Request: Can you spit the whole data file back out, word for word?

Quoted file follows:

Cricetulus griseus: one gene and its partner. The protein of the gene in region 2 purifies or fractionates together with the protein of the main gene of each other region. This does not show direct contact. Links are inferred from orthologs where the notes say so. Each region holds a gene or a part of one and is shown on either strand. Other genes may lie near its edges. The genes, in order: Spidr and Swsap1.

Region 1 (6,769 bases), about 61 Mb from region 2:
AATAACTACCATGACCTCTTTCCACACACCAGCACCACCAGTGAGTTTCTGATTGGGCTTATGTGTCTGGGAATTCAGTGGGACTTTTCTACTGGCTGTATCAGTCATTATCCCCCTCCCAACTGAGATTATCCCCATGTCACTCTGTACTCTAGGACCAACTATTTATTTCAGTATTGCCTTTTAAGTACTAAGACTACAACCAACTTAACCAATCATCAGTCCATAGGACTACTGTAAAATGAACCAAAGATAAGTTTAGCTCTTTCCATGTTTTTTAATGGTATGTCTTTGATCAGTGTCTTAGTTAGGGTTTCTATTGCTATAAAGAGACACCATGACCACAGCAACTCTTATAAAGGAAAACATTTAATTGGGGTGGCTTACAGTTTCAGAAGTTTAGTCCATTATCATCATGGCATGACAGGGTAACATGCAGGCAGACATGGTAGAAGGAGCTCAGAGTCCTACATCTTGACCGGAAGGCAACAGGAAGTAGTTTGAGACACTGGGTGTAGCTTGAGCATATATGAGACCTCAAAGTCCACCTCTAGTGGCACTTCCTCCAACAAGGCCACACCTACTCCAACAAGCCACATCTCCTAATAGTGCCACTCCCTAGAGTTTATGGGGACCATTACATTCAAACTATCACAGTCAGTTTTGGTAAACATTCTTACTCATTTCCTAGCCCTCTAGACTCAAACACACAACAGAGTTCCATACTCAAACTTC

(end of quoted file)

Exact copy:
Cricetulus griseus: one gene and its partner. The protein of the gene in region 2 purifies or fractionates together with the protein of the main gene of each other region. This does not show direct contact. Links are inferred from orthologs where the notes say so. Each region holds a gene or a part of one and is shown on either strand. Other genes may lie near its edges. The genes, in order: Spidr and Swsap1.

Region 1 (6,769 bases), about 61 Mb from region 2:
AATAACTACCATGACCTCTTTCCACACACCAGCACCACCAGTGAGTTTCTGATTGGGCTTATGTGTCTGGGAATTCAGTGGGACTTTTCTACTGGCTGTATCAGTCATTATCCCCCTCCCAACTGAGATTATCCCCATGTCACTCTGTACTCTAGGACCAACTATTTATTTCAGTATTGCCTTTTAAGTACTAAGACTACAACCAACTTAACCAATCATCAGTCCATAGGACTACTGTAAAATGAACCAAAGATAAGTTTAGCTCTTTCCATGTTTTTTAATGGTATGTCTTTGATCAGTGTCTTAGTTAGGGTTTCTATTGCTATAAAGAGACACCATGACCACAGCAACTCTTATAAAGGAAAACATTTAATTGGGGTGGCTTACAGTTTCAGAAGTTTAGTCCATTATCATCATGGCATGACAGGGTAACATGCAGGCAGACATGGTAGAAGGAGCTCAGAGTCCTACATCTTGACCGGAAGGCAACAGGAAGTAGTTTGAGACACTGGGTGTAGCTTGAGCATATATGAGACCTCAAAGTCCACCTCTAGTGGCACTTCCTCCAACAAGGCCACACCTACTCCAACAAGCCACATCTCCTAATAGTGCCACTCCCTAGAGTTTATGGGGACCATTACATTCAAACTATCACAGTCAGTTTTGGTAAACATTCTTACTCATTTCCTAGCCCTCTAGACTCAAACACACAACAGAGTTCCATACTCAAACTTC